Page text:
boundaries · codependence · service

The management reserves the right to refuse service.

6.21.18Opening this morning’s Oprah/Deepak meditation, I was sorely tempted to skip right past today’s topic: “How can I serve?”  Nope, nope, nope, I intoned aloud.

Though in the end I listened anyway, I immediately turned “How can I serve?” into “How can I be positive?”

As a recovering and compulsive co-dependent, self-abandoner, let me do for you what I will not do for myself-er… I have a complex relationship with “serving others.”

But during the pre-meditation talk, the point that struck me most as, “Oh, here’s where can I learn,” was when Deepak reminded me that, “Giving and receiving are merely different aspects of the same flow of energy.”  Harumph.

This stings because I have a lot of trouble on the receiving end of things, particularly to and from myself.  It’s difficult and uncomfortable for me to treat myself with care, priority, and love.  This compulsion is better than before, but I know the giving/receiving coin is one relationship that needs healing.

Because when I hear the question, “How can I serve?,” I see The Giving Tree.  More specifically, I see that stump at the end of the story who’s like, “Nah, man, it’s totally cool that I’m nearly dead.  Use what’s left of my husk to park your ass.”

Veysmer.

Turning toward filling someone else’s need is a long-ingrained, long-painful pattern of mine, and so when I hear this question, I recoil from it dramatically.

But I know that’s not truly what Deepak is saying (perhaps it is what some religious or spiritual tenets are saying).  I am not being told to give of myself until there’s nothing left.  I am not being told to give away something against my will that I don’t want to give.  I am not being told to over-ride my “Red Alert!” alarm when a soul-vampire is at my door, and invite them in anyway because “they need me” or “it’s the ‘kind’ thing to do,” or because “that’s what a spiritual person would do.”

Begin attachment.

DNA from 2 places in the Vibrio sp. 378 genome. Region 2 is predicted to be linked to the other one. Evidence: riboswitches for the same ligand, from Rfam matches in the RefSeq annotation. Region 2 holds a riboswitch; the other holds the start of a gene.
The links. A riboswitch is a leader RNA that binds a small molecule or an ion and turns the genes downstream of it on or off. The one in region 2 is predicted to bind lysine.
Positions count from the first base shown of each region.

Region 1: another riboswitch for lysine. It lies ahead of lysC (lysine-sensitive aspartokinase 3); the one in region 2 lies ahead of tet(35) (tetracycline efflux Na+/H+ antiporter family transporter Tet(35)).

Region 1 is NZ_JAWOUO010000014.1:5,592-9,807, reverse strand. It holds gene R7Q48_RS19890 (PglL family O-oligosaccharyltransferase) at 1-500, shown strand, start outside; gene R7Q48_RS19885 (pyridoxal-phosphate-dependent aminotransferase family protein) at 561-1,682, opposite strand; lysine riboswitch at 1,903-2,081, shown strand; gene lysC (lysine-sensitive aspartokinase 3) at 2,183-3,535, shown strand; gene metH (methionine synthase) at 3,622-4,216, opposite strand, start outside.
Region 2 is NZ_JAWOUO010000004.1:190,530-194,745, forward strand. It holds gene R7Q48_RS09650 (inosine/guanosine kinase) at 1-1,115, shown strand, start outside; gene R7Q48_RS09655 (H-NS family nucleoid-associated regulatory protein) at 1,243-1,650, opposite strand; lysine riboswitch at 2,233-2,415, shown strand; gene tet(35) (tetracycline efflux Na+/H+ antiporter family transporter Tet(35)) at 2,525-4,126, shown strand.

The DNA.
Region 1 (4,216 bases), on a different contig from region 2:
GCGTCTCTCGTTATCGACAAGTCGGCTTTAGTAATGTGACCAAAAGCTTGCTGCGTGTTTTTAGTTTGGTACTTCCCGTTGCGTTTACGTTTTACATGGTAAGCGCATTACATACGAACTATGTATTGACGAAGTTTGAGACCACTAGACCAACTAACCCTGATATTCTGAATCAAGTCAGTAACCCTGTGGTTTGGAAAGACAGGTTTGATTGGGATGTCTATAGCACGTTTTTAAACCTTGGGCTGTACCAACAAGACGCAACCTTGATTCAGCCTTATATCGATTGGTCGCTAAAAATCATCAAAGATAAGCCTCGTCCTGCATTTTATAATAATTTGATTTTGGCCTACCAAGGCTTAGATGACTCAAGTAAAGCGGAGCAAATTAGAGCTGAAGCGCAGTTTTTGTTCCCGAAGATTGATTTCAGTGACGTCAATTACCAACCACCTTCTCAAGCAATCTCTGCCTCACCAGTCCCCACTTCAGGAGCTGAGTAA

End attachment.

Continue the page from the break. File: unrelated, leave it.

But in order to hear what is actually being said, I must replace the word “serve” with the words “be positive.”

I can be a positive force in the world.  I can offer a smile, return a text, share my words here.  I can not be a f*cking drag, even though I feel breakuply shitty right now.

I can get out of my head, meet a friend, go to a museum.  That is how I can be positive today.

But I cannot “serve” you.  It’s self-service here, buddy.  Get with the times.

 

 

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codependence · friendship · surrender

The Heart Cell does not judge the Liver Cell.

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In true ‘Universe’ fashion, my commitment to give up worrying about others has been put to immediate and raging test.

Over the past 2 years, I’ve formed a friendship with a now 91-year old gentleman because of my work on overcoming my debting thinking and behavior.  Together with another person (ostensibly) committed to the same, the three of us meet on a monthly basis to review Dennis’s financial situation and suggest actions for him to take.  Dennis is one of the sweetest people, a trumpet player in a veteran’s band, a coronet player in another band, and perpetually tan from his daily sun-lamp “health” regimen.

Dennis is also totally drowning in debting behavior.  He lives in a cramped, cluttered illegal studio/porch behind his two-story house, where he’s rented 2 units to other people — one of whom recently called the fire inspector and has created a chaos of tasks Dennis “must” complete in order to keep his house.

Over and again during these 2 years, there’s always been something that Dennis must pay for or a crisis he must overcome.  And, diligent compatriot that I am, I attempt to mitigate the advice he’s receiving from the other member of the triad (“pack up everything and move to Bali;” “escape the tax man by moving to Mexico”) and from his own brain (“I have to take down all the paintings in the foyer because my tenant wants me to;” “She wants a gold door, so I have to pay for it”).